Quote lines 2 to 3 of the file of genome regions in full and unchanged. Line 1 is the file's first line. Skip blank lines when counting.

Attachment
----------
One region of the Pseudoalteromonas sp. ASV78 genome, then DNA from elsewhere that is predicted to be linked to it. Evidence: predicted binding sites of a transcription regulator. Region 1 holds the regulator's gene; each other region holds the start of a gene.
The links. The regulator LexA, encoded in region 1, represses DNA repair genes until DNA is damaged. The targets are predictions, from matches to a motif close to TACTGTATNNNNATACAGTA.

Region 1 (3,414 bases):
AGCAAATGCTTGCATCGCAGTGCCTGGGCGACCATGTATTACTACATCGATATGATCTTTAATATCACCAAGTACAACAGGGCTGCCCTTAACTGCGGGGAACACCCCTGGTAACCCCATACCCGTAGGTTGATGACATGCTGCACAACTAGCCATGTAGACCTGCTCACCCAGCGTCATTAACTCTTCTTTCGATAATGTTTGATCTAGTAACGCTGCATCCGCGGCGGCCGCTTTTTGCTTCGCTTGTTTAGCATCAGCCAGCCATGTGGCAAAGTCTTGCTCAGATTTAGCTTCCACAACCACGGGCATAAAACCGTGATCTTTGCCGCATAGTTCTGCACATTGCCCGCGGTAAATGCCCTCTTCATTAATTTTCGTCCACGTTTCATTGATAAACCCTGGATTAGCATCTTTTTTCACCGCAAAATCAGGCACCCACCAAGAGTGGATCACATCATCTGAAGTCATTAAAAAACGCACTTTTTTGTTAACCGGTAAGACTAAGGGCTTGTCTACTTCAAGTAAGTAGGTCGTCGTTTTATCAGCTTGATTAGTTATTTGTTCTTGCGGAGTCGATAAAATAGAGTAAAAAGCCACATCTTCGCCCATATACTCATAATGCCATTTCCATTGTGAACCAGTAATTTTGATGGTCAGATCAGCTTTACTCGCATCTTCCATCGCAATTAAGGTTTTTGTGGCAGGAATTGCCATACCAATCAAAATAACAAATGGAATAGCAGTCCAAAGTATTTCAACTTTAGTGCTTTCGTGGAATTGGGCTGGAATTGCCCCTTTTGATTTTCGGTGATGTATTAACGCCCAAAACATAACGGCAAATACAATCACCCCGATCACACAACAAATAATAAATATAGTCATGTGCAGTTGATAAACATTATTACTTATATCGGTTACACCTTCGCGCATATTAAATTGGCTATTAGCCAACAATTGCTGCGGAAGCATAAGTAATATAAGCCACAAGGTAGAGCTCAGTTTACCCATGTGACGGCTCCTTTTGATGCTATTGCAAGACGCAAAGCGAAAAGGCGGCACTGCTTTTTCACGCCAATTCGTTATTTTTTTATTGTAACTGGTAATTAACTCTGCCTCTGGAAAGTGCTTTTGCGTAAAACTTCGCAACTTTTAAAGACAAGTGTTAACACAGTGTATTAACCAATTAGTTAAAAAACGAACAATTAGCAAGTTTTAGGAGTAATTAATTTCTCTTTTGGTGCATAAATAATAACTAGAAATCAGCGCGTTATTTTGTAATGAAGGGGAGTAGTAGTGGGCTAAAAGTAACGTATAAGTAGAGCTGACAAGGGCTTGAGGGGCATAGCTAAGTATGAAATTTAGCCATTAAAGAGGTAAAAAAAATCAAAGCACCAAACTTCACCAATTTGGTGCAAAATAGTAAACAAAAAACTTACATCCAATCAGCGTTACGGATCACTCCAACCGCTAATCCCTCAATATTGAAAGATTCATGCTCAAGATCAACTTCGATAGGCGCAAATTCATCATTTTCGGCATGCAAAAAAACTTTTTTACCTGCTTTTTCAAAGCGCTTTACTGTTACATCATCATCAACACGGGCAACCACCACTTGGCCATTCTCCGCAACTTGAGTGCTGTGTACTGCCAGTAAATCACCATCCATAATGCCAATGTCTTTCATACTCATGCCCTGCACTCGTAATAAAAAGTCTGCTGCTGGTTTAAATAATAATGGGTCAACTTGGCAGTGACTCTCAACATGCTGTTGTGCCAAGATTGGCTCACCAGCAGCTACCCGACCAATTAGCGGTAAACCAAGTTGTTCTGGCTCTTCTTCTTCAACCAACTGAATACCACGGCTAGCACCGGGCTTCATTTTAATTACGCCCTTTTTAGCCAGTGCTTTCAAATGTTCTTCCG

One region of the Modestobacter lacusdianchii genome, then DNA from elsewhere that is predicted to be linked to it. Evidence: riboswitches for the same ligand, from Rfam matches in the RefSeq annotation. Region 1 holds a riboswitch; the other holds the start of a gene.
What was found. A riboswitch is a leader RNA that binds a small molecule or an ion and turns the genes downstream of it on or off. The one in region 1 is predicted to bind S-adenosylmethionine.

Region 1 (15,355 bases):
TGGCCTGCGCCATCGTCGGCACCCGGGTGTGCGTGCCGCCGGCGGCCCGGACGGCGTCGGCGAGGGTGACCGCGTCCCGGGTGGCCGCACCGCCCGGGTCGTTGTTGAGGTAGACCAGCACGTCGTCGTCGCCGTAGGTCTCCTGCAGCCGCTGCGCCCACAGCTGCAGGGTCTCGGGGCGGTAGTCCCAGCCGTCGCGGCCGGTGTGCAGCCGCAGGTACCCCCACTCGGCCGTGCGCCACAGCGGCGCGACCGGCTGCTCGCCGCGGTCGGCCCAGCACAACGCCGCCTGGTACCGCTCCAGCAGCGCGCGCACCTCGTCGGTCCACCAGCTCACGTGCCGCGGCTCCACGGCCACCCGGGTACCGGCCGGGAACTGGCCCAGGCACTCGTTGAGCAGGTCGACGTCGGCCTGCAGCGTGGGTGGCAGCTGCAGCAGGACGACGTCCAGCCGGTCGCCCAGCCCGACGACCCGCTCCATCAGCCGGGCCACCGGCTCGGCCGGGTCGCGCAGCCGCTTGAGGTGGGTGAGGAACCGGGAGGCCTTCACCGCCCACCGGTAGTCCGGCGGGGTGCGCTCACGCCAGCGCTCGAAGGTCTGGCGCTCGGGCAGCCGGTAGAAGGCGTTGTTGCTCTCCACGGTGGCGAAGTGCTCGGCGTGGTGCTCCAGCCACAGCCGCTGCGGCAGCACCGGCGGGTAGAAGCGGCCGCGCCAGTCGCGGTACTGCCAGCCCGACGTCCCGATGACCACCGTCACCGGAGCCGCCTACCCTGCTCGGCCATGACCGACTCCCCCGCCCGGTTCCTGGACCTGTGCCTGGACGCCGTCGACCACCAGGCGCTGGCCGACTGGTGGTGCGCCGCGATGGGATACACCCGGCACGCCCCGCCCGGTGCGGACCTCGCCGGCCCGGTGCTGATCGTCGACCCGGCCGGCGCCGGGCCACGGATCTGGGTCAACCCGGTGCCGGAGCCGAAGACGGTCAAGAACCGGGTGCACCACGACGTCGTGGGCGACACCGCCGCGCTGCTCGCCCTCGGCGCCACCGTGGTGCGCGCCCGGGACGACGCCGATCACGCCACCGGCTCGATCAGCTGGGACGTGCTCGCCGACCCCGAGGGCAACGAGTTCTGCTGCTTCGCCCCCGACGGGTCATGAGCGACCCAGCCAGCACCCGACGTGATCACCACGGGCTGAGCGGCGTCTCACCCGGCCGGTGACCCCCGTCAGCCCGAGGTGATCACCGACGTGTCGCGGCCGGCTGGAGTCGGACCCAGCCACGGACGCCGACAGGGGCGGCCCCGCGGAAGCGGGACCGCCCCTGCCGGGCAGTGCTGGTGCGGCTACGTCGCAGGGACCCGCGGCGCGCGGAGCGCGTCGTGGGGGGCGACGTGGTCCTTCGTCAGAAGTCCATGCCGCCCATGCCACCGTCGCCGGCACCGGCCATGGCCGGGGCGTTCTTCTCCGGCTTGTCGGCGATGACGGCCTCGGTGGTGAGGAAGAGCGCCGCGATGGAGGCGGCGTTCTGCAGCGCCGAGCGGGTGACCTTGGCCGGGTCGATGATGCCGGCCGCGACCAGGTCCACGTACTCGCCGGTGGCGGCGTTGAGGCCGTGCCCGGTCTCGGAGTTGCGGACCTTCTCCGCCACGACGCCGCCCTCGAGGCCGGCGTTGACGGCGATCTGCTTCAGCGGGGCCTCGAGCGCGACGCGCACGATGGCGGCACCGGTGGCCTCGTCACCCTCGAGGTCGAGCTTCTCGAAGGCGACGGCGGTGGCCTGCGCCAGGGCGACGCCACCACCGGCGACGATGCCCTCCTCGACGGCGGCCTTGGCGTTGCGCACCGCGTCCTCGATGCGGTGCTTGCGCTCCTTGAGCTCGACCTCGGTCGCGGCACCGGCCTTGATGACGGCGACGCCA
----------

The links. The regulator LexA, encoded in region 1, represses DNA repair genes until DNA is damaged. The targets are predictions, from matches to a motif close to TACTGTATNNNNATACAGTA.

Region 1 (3,414 bases):